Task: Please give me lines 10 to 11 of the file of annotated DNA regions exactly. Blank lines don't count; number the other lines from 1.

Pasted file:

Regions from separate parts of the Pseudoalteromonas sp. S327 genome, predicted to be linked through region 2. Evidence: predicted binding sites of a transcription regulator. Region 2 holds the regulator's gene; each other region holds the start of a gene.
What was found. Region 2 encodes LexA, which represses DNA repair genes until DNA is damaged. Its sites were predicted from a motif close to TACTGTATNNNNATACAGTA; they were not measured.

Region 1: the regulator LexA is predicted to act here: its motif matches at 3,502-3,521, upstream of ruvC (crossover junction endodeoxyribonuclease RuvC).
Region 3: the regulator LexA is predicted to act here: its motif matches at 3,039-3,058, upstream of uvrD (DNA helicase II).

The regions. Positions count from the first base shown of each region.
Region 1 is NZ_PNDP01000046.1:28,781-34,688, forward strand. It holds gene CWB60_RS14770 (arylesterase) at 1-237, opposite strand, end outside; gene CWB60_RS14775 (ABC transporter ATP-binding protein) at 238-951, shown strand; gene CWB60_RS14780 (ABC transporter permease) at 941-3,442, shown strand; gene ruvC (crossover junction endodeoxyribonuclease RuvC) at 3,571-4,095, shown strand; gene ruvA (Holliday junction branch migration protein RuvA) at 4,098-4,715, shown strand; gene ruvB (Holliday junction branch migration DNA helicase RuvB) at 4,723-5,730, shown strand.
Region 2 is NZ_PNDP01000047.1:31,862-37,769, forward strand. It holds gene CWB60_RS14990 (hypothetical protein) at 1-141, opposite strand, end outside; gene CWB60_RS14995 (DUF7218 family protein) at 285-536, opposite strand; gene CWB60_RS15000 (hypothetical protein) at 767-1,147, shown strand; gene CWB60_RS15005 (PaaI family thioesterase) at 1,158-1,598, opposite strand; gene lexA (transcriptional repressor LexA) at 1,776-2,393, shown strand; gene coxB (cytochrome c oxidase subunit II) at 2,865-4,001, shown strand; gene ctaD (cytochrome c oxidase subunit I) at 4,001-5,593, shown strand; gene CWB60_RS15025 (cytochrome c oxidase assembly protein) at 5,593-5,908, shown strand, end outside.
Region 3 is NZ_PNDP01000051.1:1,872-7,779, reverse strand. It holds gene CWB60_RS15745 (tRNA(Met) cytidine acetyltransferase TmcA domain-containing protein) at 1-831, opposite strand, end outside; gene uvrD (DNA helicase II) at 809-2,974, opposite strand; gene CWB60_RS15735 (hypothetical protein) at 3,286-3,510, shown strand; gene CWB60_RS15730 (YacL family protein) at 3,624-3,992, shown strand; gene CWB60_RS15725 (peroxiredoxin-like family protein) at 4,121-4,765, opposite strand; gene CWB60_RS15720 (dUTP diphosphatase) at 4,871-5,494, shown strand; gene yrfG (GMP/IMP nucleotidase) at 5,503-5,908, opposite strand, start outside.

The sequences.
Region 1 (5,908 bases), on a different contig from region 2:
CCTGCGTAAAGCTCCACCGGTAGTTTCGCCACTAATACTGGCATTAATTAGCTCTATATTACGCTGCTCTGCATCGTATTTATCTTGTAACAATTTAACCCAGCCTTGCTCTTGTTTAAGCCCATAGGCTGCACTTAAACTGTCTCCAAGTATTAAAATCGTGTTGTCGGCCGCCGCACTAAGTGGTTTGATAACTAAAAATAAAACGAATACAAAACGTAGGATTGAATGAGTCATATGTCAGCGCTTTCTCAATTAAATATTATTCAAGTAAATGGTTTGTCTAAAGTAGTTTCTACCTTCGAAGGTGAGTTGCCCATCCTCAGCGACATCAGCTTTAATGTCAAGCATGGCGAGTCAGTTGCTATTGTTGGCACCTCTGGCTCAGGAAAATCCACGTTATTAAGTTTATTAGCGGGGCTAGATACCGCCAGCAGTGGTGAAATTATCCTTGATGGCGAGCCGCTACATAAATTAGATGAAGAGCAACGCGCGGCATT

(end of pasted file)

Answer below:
Region 1 (5,908 bases), on a different contig from region 2:
CCTGCGTAAAGCTCCACCGGTAGTTTCGCCACTAATACTGGCATTAATTAGCTCTATATTACGCTGCTCTGCATCGTATTTATCTTGTAACAATTTAACCCAGCCTTGCTCTTGTTTAAGCCCATAGGCTGCACTTAAACTGTCTCCAAGTATTAAAATCGTGTTGTCGGCCGCCGCACTAAGTGGTTTGATAACTAAAAATAAAACGAATACAAAACGTAGGATTGAATGAGTCATATGTCAGCGCTTTCTCAATTAAATATTATTCAAGTAAATGGTTTGTCTAAAGTAGTTTCTACCTTCGAAGGTGAGTTGCCCATCCTCAGCGACATCAGCTTTAATGTCAAGCATGGCGAGTCAGTTGCTATTGTTGGCACCTCTGGCTCAGGAAAATCCACGTTATTAAGTTTATTAGCGGGGCTAGATACCGCCAGCAGTGGTGAAATTATCCTTGATGGCGAGCCGCTACATAAATTAGATGAAGAGCAACGCGCGGCATT